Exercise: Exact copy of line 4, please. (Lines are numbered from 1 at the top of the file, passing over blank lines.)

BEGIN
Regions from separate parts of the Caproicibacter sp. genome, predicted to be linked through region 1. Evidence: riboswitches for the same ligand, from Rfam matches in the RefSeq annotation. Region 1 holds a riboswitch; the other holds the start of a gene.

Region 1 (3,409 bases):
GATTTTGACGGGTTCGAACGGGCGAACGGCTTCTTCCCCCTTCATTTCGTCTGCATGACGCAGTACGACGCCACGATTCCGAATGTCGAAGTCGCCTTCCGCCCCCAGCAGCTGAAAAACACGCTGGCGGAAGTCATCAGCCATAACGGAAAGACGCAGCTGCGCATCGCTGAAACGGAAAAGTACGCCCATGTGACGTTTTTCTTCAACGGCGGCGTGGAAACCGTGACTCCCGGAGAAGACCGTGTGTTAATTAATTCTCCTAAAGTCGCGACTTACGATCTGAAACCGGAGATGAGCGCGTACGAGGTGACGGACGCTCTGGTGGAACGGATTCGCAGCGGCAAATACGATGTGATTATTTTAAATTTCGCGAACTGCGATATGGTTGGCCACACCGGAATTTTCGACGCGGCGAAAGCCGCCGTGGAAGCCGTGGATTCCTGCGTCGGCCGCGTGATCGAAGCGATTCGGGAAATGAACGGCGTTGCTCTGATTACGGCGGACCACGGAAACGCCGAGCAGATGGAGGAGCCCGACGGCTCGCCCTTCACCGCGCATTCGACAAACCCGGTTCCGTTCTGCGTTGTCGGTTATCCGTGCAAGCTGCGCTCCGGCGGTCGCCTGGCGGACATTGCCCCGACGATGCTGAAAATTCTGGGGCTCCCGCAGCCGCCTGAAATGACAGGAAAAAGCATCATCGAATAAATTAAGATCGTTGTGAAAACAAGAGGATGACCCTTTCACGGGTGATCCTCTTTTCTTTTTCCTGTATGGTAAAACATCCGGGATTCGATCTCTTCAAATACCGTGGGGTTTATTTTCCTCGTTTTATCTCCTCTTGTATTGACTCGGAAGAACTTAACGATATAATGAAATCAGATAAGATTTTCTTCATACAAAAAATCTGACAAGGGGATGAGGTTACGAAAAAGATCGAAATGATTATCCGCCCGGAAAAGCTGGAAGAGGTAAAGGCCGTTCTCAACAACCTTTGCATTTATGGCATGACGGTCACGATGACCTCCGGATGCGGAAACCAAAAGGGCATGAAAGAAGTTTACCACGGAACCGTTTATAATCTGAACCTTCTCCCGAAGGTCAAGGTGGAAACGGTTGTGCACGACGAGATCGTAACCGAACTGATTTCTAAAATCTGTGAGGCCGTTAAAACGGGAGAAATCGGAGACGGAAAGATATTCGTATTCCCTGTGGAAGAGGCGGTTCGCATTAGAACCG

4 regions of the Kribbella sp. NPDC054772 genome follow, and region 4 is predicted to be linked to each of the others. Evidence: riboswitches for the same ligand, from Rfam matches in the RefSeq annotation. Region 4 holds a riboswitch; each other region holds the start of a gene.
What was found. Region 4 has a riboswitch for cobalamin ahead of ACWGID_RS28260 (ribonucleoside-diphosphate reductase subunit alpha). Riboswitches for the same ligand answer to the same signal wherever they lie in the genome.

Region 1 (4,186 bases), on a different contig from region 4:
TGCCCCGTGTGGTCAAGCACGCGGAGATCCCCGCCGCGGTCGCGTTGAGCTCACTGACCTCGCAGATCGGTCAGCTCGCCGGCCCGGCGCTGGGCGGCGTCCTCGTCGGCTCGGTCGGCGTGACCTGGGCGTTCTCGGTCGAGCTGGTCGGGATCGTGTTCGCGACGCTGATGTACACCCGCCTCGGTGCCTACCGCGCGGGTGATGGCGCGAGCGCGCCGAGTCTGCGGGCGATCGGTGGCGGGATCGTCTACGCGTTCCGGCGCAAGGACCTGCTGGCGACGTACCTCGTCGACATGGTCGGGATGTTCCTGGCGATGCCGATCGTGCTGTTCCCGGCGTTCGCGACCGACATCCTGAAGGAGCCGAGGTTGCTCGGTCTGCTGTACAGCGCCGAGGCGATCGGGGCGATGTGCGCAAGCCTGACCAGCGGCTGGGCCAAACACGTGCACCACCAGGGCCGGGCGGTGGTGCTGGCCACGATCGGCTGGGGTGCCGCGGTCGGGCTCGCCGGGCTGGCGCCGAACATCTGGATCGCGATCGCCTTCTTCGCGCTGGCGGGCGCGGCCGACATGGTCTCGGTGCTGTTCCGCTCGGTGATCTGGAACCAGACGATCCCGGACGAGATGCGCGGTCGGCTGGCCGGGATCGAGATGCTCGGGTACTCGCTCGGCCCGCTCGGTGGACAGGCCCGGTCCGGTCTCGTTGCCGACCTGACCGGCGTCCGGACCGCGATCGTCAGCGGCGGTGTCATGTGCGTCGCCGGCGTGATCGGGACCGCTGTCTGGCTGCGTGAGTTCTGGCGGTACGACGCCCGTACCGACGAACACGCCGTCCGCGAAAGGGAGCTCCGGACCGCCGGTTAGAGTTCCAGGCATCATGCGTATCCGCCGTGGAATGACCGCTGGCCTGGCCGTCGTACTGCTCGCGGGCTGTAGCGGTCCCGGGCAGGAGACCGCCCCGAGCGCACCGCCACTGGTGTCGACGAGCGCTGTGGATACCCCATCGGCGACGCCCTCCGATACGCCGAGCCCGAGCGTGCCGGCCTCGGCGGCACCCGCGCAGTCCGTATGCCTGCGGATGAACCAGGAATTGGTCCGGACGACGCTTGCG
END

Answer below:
4 regions of the Kribbella sp. NPDC054772 genome follow, and region 4 is predicted to be linked to each of the others. Evidence: riboswitches for the same ligand, from Rfam matches in the RefSeq annotation. Region 4 holds a riboswitch; each other region holds the start of a gene.